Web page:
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Alan G. Chalk Guides to Japanese Films

Lesson 3: Kesa and Morito/Gate of Hell

Readings: "Kesa and Morito." 1918 story. Akutagawa, based on a tale from the 13th c. Rise and fall of the Minamoto and Taira Clans.

Films: Gate of Hell, 1953, Kinugasa (Academy Award, Best Foreign Film, 1954.)

Suggested grades: 11-12 and college (film also discussed in "History" section)

Comparing and contrasting two very different works based on the same plot from a 13th- century source; a study of self-sacrifice as a traditional Japanese cultural ideal and as an act growing out of the complex emotional states of love, guilt, anger and vengeance; also, the film alone as a primer on traditional Japanese culture and arts (manners, morals, costumes, dance, music, beliefs).

The story:
Both the print and film versions tell the story of a samurai's obsessive love for a beautiful noblewoman who is already married. While the film presents the story in a visually stunning style which romanticizes and idealizes Kesa's self-sacrifice for her husband's honor, Akutagawa's psychological study demythologizes the historical and traditional ideal. His Kesa and her obsessed lover Morito are revealed through interior confessional monologues which uncover the layers of conflicting emotions and motives. Planning to kill Kesa's husband, Morito reflects, "I despise her. I fear her. I hate her. And yet--and yet, all this may be because I love her."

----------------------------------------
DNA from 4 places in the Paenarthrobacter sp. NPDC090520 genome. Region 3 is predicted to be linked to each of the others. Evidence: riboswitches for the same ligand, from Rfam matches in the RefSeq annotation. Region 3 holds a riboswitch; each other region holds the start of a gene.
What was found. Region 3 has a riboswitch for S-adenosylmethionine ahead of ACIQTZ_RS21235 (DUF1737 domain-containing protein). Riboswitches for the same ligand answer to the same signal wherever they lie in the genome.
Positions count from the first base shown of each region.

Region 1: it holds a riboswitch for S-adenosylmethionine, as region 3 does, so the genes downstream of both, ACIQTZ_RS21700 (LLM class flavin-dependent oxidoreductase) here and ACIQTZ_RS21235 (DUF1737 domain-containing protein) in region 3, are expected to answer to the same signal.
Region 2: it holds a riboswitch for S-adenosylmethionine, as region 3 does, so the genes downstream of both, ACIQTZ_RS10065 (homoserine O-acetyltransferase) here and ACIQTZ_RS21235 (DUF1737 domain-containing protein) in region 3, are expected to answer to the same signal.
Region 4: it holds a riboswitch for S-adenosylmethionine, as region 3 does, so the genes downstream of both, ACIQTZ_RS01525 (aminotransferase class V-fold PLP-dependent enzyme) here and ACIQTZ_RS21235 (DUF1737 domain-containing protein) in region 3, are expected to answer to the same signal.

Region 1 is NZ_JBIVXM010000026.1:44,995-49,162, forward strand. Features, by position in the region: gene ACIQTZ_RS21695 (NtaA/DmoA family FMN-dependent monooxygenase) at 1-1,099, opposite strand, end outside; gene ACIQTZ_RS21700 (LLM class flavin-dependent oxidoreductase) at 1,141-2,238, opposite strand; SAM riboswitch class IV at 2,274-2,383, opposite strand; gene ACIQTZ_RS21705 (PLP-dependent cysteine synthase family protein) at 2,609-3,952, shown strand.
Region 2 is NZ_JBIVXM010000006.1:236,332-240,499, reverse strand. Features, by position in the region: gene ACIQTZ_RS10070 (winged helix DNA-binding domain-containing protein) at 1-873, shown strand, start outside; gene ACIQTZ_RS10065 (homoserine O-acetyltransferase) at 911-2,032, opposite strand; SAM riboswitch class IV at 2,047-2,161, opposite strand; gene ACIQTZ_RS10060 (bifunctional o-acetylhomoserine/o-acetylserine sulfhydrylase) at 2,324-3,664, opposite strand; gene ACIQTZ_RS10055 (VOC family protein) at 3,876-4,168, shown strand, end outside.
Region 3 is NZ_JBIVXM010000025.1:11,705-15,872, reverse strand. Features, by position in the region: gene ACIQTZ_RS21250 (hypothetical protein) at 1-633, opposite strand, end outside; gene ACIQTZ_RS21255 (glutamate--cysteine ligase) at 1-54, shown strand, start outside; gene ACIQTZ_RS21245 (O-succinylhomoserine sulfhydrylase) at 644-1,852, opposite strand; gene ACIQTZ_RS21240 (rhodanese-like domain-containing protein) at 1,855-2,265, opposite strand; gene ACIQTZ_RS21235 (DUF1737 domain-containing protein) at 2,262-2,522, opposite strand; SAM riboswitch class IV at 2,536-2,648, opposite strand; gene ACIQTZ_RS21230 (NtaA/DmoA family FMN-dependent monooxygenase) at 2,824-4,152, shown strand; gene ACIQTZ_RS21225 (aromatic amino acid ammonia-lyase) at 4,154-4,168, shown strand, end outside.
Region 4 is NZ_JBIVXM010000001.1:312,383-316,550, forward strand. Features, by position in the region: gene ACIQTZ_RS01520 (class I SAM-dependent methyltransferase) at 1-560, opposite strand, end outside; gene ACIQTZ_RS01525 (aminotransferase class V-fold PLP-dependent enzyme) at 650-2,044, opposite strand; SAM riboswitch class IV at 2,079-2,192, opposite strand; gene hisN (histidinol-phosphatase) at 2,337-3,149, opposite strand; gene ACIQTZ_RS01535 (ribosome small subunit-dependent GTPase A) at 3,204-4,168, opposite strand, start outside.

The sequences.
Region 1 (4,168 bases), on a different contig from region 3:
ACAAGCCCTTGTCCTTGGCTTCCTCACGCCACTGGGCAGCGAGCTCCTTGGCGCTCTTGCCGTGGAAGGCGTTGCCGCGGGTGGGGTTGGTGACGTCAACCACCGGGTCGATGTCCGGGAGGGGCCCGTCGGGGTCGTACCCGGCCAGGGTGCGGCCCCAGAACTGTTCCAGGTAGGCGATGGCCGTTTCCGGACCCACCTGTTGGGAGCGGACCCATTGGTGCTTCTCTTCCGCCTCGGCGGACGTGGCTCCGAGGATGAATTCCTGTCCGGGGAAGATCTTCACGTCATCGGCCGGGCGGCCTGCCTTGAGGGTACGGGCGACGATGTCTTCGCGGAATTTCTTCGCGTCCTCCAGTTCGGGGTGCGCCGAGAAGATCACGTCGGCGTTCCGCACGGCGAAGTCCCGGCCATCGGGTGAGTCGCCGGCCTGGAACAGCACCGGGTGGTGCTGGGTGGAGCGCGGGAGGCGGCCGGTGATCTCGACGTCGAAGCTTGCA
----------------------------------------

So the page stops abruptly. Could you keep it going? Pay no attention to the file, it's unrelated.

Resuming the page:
Although it is possible to teach the works in either order, I suggest reading and analyzing the story first and following it with the 86-minute film (or selected scenes). The class discussions can be built on the analyses of the two characters in each work, finally focusing on Kesa's motive for self-sacrifice or suicide. With more advanced classes, it is possible to move the discussion-interpretation to the historical and cultural levels. Akutagawa's story is a dark, personal, disillusioned view of traditional ideals in 1918 Japan, while the film is a 1953 postwar view of the traditional cultural heritage, particularly of the Buddhist moral views embodied in the ending. The final scene suggests that Morito has himself become a repentant, traveling monk sitting at the gate beneath the Buddhist vision of Hell, telling his own story. (This is discussed further in the "History" section.)

copyright Alan G. Chalk 2000

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